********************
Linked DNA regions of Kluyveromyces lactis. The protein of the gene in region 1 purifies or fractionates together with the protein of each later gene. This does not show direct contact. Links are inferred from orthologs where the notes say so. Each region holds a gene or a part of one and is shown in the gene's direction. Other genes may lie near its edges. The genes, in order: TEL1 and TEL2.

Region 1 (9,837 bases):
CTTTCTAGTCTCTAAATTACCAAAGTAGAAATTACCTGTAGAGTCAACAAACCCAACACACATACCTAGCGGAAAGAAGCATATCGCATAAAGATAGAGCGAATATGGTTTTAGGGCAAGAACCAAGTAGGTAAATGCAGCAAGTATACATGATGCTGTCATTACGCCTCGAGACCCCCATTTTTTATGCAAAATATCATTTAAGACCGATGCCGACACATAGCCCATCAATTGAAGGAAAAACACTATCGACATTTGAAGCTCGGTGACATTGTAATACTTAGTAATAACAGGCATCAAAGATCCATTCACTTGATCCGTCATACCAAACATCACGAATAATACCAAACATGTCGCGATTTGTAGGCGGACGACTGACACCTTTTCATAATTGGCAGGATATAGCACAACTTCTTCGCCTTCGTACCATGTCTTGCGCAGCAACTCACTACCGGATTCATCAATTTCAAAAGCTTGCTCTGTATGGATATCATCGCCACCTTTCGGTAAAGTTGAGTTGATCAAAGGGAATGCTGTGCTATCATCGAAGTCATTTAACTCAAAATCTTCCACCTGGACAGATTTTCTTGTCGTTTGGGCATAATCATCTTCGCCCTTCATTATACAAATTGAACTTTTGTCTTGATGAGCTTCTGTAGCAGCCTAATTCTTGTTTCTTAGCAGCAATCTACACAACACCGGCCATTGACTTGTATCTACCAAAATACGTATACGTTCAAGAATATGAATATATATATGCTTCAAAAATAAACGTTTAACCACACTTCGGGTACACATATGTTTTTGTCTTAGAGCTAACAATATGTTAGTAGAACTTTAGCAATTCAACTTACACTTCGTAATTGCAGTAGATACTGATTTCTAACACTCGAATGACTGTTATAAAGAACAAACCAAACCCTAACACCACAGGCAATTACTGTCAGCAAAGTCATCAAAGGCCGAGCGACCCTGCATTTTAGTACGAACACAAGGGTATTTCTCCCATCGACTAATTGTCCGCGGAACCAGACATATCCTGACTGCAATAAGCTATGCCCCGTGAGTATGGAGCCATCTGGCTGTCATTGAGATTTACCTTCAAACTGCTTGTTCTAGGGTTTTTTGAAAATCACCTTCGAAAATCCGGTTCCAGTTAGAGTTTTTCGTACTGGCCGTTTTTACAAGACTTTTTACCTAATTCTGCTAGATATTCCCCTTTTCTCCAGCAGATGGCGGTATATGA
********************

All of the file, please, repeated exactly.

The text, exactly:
Linked DNA regions of Kluyveromyces lactis. The protein of the gene in region 1 purifies or fractionates together with the protein of each later gene. This does not show direct contact. Links are inferred from orthologs where the notes say so. Each region holds a gene or a part of one and is shown in the gene's direction. Other genes may lie near its edges. The genes, in order: TEL1 and TEL2.

Region 1 (9,837 bases):
CTTTCTAGTCTCTAAATTACCAAAGTAGAAATTACCTGTAGAGTCAACAAACCCAACACACATACCTAGCGGAAAGAAGCATATCGCATAAAGATAGAGCGAATATGGTTTTAGGGCAAGAACCAAGTAGGTAAATGCAGCAAGTATACATGATGCTGTCATTACGCCTCGAGACCCCCATTTTTTATGCAAAATATCATTTAAGACCGATGCCGACACATAGCCCATCAATTGAAGGAAAAACACTATCGACATTTGAAGCTCGGTGACATTGTAATACTTAGTAATAACAGGCATCAAAGATCCATTCACTTGATCCGTCATACCAAACATCACGAATAATACCAAACATGTCGCGATTTGTAGGCGGACGACTGACACCTTTTCATAATTGGCAGGATATAGCACAACTTCTTCGCCTTCGTACCATGTCTTGCGCAGCAACTCACTACCGGATTCATCAATTTCAAAAGCTTGCTCTGTATGGATATCATCGCCACCTTTCGGTAAAGTTGAGTTGATCAAAGGGAATGCTGTGCTATCATCGAAGTCATTTAACTCAAAATCTTCCACCTGGACAGATTTTCTTGTCGTTTGGGCATAATCATCTTCGCCCTTCATTATACAAATTGAACTTTTGTCTTGATGAGCTTCTGTAGCAGCCTAATTCTTGTTTCTTAGCAGCAATCTACACAACACCGGCCATTGACTTGTATCTACCAAAATACGTATACGTTCAAGAATATGAATATATATATGCTTCAAAAATAAACGTTTAACCACACTTCGGGTACACATATGTTTTTGTCTTAGAGCTAACAATATGTTAGTAGAACTTTAGCAATTCAACTTACACTTCGTAATTGCAGTAGATACTGATTTCTAACACTCGAATGACTGTTATAAAGAACAAACCAAACCCTAACACCACAGGCAATTACTGTCAGCAAAGTCATCAAAGGCCGAGCGACCCTGCATTTTAGTACGAACACAAGGGTATTTCTCCCATCGACTAATTGTCCGCGGAACCAGACATATCCTGACTGCAATAAGCTATGCCCCGTGAGTATGGAGCCATCTGGCTGTCATTGAGATTTACCTTCAAACTGCTTGTTCTAGGGTTTTTTGAAAATCACCTTCGAAAATCCGGTTCCAGTTAGAGTTTTTCGTACTGGCCGTTTTTACAAGACTTTTTACCTAATTCTGCTAGATATTCCCCTTTTCTCCAGCAGATGGCGGTATATGA